Within Franklin County, the primary mosquito borne disease that we find year after year is West Nile virus. We detect virus in mosquitoes every year, but recently, the number of human cases has been few. A commonly reported and serious mosquito borne disease in Ohio is La Crosse encephalitis which in some years there are more human La Crosse cases than West Nile virus cases. Diseases such as Zika, Chikungunya, Dengue, Malaria, and Yellow Fever are not found in Ohio, but travelers can return to Franklin County after contracting the disease while visiting areas where infected mosquitoes are found, such as the Caribbean, Central America, South America, Africa and Asia. FCPH sets over 150 mosquito traps each week to look for the mosquito species that carry any of the diseases mentioned above.

West Nile virus is a disease transmitted to people from the bite of an infected mosquito. It has been commonly found in humans, birds and other animals in Africa, Europe, Western Asia and the Middle East. The virus attacks the central nervous system causing symptoms ranging from fever and headaches to encephalitis which can be fatal. For most people the risk of contracting West Nile virus is low. People over 50 and those with compromised immune systems are the most likely to display symptoms.

The most human cases reported in Ohio were 441 in 2002. To see the current number of human cases in Ohio, visit the Ohio Department of Health's web site.

Franklin County Public Health’s mosquito management program sets approximately 65 gravid mosquito traps each week from mid-May to the end of September throughout the county. We trap, collect, count, identify and test mosquitoes for the presence of WNV. This allows us to determine disease risk and take appropriate control measures to prevent human disease (Link to our Trap and WNV data page).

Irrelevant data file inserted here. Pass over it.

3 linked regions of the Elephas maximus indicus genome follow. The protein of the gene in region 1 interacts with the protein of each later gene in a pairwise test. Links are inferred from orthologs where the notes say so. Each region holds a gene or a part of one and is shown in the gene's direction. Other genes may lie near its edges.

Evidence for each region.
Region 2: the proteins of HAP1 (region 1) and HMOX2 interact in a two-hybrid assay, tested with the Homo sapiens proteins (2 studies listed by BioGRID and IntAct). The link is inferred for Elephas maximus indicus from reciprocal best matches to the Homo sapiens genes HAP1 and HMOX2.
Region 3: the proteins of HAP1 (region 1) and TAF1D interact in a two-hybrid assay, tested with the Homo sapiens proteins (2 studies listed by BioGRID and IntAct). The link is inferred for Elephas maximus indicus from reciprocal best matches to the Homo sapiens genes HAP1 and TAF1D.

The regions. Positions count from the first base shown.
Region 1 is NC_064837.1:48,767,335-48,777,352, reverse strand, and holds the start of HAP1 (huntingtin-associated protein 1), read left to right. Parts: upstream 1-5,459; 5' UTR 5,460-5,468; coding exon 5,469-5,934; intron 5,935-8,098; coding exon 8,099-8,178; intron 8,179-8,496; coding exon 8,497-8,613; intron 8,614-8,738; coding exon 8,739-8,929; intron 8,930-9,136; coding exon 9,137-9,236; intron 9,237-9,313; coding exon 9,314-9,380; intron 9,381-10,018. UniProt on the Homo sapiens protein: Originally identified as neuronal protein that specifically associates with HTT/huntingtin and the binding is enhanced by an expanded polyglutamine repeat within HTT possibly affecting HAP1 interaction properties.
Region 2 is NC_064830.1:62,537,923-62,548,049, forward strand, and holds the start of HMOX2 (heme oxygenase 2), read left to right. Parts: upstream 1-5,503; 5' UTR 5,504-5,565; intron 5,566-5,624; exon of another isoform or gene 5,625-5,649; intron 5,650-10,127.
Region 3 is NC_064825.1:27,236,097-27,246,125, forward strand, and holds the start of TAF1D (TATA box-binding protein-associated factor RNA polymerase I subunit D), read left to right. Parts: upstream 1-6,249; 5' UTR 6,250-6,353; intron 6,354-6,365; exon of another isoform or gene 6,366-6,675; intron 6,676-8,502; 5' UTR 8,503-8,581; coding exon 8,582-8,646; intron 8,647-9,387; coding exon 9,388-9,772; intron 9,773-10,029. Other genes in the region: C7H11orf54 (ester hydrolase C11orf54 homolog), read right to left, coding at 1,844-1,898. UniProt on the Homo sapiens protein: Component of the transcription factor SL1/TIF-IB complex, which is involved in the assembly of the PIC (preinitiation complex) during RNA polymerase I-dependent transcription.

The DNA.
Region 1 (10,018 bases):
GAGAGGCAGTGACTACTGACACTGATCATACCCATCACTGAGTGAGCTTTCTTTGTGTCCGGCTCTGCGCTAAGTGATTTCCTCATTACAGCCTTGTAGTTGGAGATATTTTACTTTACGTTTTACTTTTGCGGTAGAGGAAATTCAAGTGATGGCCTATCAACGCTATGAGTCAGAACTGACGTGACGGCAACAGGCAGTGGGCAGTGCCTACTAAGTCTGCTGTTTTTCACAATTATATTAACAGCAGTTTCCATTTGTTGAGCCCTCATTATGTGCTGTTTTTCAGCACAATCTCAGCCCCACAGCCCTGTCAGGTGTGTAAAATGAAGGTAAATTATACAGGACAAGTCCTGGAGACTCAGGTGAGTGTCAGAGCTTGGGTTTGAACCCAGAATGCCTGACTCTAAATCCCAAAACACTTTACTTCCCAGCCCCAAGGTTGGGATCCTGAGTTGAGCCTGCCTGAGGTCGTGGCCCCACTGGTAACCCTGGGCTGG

For more information about West Nile Virus, visit these links:

Information on West Nile Virus on the CDC

ArboNet Disease Maps

La Crosse encephalitis is a viral disease spread by infected mosquitoes. It is native to the upper Midwest and Appalachia, and was first diagnosed in La Crosse, Wisconsin in 1963. The virus can cause symptoms including fever, headache, nausea, fatigue, and vomiting. More severe effects usually occur in children and can include seizures, coma, paralysis, and permanent brain damage. These symptoms typically occur 5 to 15 days after being bitten. Children under sixteen and those with compromised immune systems are at the greatest risk. There is no vaccine available and treatment focuses on alleviating symptoms.

Since 2009 there have been 225 human cases of La Crosse encephalitis reported in Ohio.

For more information about La Crosse encephalitis, visit these links:

Information on La Crosse Encephalitis on the CDC

ArboNet Disease Maps

In the United States, the leading cause of epidemic mosquito-borne encephalitis is St. Louis encephalitis. According to the Centers for Disease Control, less than 1% of SLE viral infections are clinically apparent and the vast majority of infections remain undiagnosed. Illness varies in severity from a mild headache to inflammation of the tissue surrounding the brain and spinal cord.

According to the Ohio Department of Health, “Nationally, widespread epidemics of SLE have occurred. The largest and most recent epidemic occurred in 1975 in the Midwestern states, resulting in 1,815 cases; 416 of those, including 29 fatalities, were from Ohio. Between 1976 and 2009, Ohio has documented only 26 cases.”

For more information about St. Louis encephalitis, visit these links:

Information on St. Louis encephalitis on the CDC

ArboNet Disease Maps